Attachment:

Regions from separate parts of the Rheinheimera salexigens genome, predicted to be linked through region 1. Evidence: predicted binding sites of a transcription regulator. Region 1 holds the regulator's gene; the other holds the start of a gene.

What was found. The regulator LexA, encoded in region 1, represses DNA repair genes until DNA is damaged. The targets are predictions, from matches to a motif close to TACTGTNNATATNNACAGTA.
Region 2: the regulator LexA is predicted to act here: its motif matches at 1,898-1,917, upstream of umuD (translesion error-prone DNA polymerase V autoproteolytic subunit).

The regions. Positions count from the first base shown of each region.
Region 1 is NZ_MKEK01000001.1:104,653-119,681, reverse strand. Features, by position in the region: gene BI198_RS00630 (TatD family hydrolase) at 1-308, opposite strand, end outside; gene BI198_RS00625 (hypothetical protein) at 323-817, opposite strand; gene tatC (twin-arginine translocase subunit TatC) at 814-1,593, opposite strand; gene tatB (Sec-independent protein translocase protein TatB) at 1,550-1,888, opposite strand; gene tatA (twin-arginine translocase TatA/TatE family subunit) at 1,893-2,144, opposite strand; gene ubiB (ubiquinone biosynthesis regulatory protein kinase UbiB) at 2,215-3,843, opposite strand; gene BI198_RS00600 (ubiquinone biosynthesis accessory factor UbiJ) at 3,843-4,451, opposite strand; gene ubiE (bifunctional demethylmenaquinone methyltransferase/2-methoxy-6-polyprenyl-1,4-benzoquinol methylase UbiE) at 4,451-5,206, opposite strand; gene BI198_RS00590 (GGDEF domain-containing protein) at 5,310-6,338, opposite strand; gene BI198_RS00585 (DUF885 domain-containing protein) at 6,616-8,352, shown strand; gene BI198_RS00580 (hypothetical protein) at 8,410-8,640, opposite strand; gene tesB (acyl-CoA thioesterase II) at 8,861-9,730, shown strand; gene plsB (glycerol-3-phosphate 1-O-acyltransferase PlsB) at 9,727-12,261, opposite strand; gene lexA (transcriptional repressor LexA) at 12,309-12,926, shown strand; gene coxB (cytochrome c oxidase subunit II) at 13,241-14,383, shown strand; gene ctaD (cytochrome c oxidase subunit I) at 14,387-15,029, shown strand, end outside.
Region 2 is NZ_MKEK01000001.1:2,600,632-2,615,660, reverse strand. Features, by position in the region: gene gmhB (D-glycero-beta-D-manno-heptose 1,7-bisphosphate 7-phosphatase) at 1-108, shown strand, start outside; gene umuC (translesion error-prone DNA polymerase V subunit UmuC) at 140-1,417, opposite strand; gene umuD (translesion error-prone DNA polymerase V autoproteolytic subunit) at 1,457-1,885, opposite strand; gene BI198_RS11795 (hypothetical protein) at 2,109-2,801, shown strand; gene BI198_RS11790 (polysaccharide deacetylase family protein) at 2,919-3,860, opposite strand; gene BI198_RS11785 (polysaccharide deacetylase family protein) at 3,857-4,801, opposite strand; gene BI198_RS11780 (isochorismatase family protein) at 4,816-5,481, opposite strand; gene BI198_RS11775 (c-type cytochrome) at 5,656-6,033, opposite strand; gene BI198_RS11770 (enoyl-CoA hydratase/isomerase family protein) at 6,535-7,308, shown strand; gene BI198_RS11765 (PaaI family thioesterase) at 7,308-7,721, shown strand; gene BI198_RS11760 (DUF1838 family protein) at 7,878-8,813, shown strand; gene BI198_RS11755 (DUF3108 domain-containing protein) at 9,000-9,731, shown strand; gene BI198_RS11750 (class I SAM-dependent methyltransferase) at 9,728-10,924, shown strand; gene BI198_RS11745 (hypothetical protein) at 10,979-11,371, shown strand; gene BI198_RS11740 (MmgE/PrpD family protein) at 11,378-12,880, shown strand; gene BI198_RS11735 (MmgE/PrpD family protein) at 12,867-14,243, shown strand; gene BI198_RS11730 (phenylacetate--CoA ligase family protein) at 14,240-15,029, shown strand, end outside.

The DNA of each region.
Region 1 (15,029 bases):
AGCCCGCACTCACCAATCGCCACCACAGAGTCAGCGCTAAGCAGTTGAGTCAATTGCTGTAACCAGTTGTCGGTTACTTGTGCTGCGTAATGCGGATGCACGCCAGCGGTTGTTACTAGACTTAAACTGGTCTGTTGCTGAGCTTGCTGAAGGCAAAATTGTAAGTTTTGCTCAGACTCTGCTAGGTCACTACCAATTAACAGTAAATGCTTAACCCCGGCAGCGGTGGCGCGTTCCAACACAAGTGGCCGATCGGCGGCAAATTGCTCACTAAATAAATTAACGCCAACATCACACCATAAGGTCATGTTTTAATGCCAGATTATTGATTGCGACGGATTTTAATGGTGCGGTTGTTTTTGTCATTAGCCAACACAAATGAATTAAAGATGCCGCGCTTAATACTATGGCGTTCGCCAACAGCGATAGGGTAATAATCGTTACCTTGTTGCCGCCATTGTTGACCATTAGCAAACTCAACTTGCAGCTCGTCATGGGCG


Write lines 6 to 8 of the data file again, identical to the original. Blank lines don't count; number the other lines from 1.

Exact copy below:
Region 2 is NZ_MKEK01000001.1:2,600,632-2,615,660, reverse strand. Features, by position in the region: gene gmhB (D-glycero-beta-D-manno-heptose 1,7-bisphosphate 7-phosphatase) at 1-108, shown strand, start outside; gene umuC (translesion error-prone DNA polymerase V subunit UmuC) at 140-1,417, opposite strand; gene umuD (translesion error-prone DNA polymerase V autoproteolytic subunit) at 1,457-1,885, opposite strand; gene BI198_RS11795 (hypothetical protein) at 2,109-2,801, shown strand; gene BI198_RS11790 (polysaccharide deacetylase family protein) at 2,919-3,860, opposite strand; gene BI198_RS11785 (polysaccharide deacetylase family protein) at 3,857-4,801, opposite strand; gene BI198_RS11780 (isochorismatase family protein) at 4,816-5,481, opposite strand; gene BI198_RS11775 (c-type cytochrome) at 5,656-6,033, opposite strand; gene BI198_RS11770 (enoyl-CoA hydratase/isomerase family protein) at 6,535-7,308, shown strand; gene BI198_RS11765 (PaaI family thioesterase) at 7,308-7,721, shown strand; gene BI198_RS11760 (DUF1838 family protein) at 7,878-8,813, shown strand; gene BI198_RS11755 (DUF3108 domain-containing protein) at 9,000-9,731, shown strand; gene BI198_RS11750 (class I SAM-dependent methyltransferase) at 9,728-10,924, shown strand; gene BI198_RS11745 (hypothetical protein) at 10,979-11,371, shown strand; gene BI198_RS11740 (MmgE/PrpD family protein) at 11,378-12,880, shown strand; gene BI198_RS11735 (MmgE/PrpD family protein) at 12,867-14,243, shown strand; gene BI198_RS11730 (phenylacetate--CoA ligase family protein) at 14,240-15,029, shown strand, end outside.

The DNA of each region.
Region 1 (15,029 bases):